The former Soviet republic of Belarus has shut down the local office of Europe's top human rights watchdog the OSCE after criticism of its election.
A foreign ministry spokesman said the decision had been taken because there were "no objective reasons for retaining" the OSCE's mission.
He did not refer to the presidential poll on 19 December, which sparked violent unrest after fraud allegations.
The OSCE had said many of the counts it monitored had been "very bad".
A positive judgment by the OSCE on the conduct of the election had been seen as crucial to Belarusian chances of receiving EU economic aid.
But Tony Lloyd, head of the short-term OSCE observer mission, told reporters on 20 December: "This election failed to give Belarus the new start it needed."
The incumbent President, Alexander Lukashenko, was officially re-elected for a fourth term with nearly 80% of the vote.
Police dispersed at least 10,000 anti-Lukashenko demonstrators in the capital, Minsk, arresting hundreds of people including opposition candidates.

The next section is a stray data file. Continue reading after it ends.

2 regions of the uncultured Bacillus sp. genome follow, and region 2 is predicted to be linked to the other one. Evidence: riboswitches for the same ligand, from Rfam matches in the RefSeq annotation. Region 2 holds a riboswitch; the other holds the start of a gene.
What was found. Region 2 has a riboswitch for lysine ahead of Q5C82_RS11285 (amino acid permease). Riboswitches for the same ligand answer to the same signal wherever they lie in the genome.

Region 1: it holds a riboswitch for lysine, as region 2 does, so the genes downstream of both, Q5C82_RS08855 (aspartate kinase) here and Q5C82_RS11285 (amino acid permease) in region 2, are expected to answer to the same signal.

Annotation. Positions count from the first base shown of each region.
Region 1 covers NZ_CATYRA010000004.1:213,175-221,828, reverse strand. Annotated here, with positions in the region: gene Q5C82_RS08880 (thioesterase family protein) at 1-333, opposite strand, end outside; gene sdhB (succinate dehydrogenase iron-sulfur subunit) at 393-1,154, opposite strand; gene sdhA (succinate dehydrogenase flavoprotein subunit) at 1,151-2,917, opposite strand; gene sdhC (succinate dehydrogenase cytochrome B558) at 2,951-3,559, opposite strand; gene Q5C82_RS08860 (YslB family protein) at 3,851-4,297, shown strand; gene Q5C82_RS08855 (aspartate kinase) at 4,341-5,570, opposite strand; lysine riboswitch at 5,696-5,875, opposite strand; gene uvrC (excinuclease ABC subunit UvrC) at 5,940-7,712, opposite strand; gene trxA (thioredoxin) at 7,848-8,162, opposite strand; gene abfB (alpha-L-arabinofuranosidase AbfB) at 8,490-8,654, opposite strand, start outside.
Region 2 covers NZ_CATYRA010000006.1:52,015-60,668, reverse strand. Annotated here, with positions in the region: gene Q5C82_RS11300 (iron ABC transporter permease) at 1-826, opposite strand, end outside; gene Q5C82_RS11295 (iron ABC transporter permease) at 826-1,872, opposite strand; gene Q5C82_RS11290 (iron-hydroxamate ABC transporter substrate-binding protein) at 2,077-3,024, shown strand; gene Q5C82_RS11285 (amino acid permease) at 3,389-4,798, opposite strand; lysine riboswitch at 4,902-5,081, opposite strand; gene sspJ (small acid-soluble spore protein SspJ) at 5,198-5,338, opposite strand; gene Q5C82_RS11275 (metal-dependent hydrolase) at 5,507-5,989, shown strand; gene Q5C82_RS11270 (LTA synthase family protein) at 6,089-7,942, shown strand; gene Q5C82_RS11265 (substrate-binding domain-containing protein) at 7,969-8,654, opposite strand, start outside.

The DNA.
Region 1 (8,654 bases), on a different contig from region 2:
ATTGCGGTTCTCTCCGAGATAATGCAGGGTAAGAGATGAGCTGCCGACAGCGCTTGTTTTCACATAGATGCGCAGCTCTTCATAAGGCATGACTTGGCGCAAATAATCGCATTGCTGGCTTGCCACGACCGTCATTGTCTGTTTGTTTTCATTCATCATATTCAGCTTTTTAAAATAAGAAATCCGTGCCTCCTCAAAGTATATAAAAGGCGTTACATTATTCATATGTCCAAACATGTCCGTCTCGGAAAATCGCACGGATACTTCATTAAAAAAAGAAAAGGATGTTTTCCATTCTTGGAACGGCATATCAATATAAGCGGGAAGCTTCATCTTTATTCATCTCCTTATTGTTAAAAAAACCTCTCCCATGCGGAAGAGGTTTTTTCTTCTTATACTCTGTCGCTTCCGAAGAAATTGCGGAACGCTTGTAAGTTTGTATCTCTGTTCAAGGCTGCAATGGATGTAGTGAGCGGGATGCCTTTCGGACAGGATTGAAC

Speaking on Friday, Belarusian foreign ministry spokesman Andrei Savinykh said his country had "valued" the work of the OSCE (Organisation for Security and Co-operation in Europe), and looked forward to further "interaction" with the body.
However, "an evaluation of the results achieved by the OSCE mission in Minsk shows that the mission has fulfilled its mandate", he said.
The office, which has five international and eight local employees, was set up in 2002 to assist the Belarusian government with developing civil society and the economy.
In another development on Friday, media representatives reported that the Belarusian secret police (KGB) had been raiding the homes and offices of independent journalists.
Reporters Without Borders condemned the raids which, it said, seemed aimed at seizing all documents and files related to coverage of the election.